The Future – Electric Cars

According to Dominic Carrington, writing in the Guardian, there will be two million electric vehicles (EVs) on the world’s roads by the end of 2016, and electric vehicles dominated the October 2016 Paris motor show.

As battery technology becomes more sophisticated it is likely that charging times, and perhaps battery capacity, will reduce.

There are obvious benefits for the environment but what else should you consider when you are thinking of switching to an EV?

Cost

While the purchase price of a new EV may still be quite high for some people it is worth considering what owners will save on running costs, taxes and maintenance.

Electric vehicles are exempt from Vehicle Excise Duty (aka road tax) and in London from the City Centre Congestion Charge.

Running costs are also considerably lower than for petrol/diesel vehicles, an estimated £80 per year, depending on EV car make and model.

Maintenance costs are also much lower as there are fewer moving parts in EVs

Battery replacement will need to be done every three years because there is a ceiling on the number of times a battery can be recharged.

Route Planning

Are electric cars the future of motoring?  Well, the average journey distance between battery charging is estimated at 60-70 miles, although it will vary with the car model and the battery type.

There are increasing numbers of EV charging stations throughout the UK, so that route planning for longer journeys is becoming easier and there are now a number of online maps and apps showing charging station locations, including Zap-Map.com

Charging the car at home

According to the UK Government the vast majority of EV owners will charge their cars at home as it takes up to six hours and is convenient to do over night while the owner is asleep.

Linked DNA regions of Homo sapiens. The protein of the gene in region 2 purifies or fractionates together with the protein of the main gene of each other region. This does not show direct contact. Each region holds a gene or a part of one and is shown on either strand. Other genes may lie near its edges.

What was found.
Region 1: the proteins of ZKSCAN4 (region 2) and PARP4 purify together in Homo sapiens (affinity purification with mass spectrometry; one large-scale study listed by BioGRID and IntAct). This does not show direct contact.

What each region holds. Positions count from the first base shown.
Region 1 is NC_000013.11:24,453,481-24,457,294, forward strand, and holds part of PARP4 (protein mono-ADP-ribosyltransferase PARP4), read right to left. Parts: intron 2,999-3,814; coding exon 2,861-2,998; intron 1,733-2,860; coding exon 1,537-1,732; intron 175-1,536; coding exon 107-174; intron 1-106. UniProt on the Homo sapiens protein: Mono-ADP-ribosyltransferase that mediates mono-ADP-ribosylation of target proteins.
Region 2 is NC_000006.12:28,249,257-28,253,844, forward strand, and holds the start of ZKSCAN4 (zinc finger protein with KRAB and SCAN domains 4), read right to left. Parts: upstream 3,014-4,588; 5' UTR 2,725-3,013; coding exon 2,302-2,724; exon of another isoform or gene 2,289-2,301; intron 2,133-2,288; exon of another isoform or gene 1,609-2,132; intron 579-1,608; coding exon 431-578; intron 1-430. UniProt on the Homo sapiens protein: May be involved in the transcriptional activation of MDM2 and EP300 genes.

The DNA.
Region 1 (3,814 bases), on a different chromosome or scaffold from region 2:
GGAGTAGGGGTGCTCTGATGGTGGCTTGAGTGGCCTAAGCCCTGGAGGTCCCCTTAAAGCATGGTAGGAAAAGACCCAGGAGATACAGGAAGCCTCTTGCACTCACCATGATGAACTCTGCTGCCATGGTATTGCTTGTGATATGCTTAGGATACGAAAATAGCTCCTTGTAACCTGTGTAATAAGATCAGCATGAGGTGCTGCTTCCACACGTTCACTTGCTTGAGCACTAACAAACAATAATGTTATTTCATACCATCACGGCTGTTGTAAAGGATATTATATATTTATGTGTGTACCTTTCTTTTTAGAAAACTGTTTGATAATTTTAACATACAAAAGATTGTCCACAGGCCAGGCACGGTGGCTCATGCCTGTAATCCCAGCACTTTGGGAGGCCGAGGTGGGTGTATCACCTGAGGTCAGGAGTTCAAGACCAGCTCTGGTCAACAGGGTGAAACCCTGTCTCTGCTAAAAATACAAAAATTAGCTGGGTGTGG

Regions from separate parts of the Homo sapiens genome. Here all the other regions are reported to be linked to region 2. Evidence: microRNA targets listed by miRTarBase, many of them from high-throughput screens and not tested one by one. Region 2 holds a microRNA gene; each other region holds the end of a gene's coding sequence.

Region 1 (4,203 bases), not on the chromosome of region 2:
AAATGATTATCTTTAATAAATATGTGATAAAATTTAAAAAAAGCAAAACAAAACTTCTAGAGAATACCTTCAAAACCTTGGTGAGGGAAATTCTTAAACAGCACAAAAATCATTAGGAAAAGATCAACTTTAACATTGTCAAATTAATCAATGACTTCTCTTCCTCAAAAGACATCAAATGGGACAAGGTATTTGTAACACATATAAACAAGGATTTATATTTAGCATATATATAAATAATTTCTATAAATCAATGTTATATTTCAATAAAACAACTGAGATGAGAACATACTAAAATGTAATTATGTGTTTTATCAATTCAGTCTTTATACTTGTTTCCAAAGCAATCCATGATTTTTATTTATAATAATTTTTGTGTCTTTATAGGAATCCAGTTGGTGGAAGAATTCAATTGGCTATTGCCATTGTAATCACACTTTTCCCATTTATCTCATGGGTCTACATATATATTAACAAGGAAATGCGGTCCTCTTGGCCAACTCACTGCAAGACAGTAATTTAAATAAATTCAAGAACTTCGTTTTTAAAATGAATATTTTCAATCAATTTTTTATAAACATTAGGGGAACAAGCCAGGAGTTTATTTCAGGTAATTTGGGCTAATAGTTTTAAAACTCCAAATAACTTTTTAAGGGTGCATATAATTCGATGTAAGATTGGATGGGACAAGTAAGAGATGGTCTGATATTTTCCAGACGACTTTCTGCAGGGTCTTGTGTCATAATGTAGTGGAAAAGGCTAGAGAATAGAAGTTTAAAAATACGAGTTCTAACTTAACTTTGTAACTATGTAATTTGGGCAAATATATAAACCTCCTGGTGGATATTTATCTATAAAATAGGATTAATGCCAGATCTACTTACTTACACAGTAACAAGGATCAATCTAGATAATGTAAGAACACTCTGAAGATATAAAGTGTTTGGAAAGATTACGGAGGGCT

Although it is possible to charge an EV using a regular household socket it is not advised as a long term solution because there is constant high ampage drain, so constant charging from an ordinary domestic power socket can lead to sockets overheating.

There is some Government financial help available to eligible owners to have a charging point installed.  This scheme was updated in July 2016 and is subject to regular review but there is guidance online for both EV owners and approved installers.

There are some conditions.  You must prove that you own the vehicle and only certain cars are eligible for the grant, which is up to 75% contribution towards the cost of one charge point and its installation up to a maximum of £500 (including VAT) per household/eligible vehicle.

You will need to have a driveway as charging cables are quite short and you should never use an extension cable.

Your charge point installer must be approved to fit the charge point, which must be manufactured by an approved supplier and it is the installer who must make the grant application.

You will also need to discuss with your installer whether your house wiring is robust enough to cope with the higher electrical demand of charging.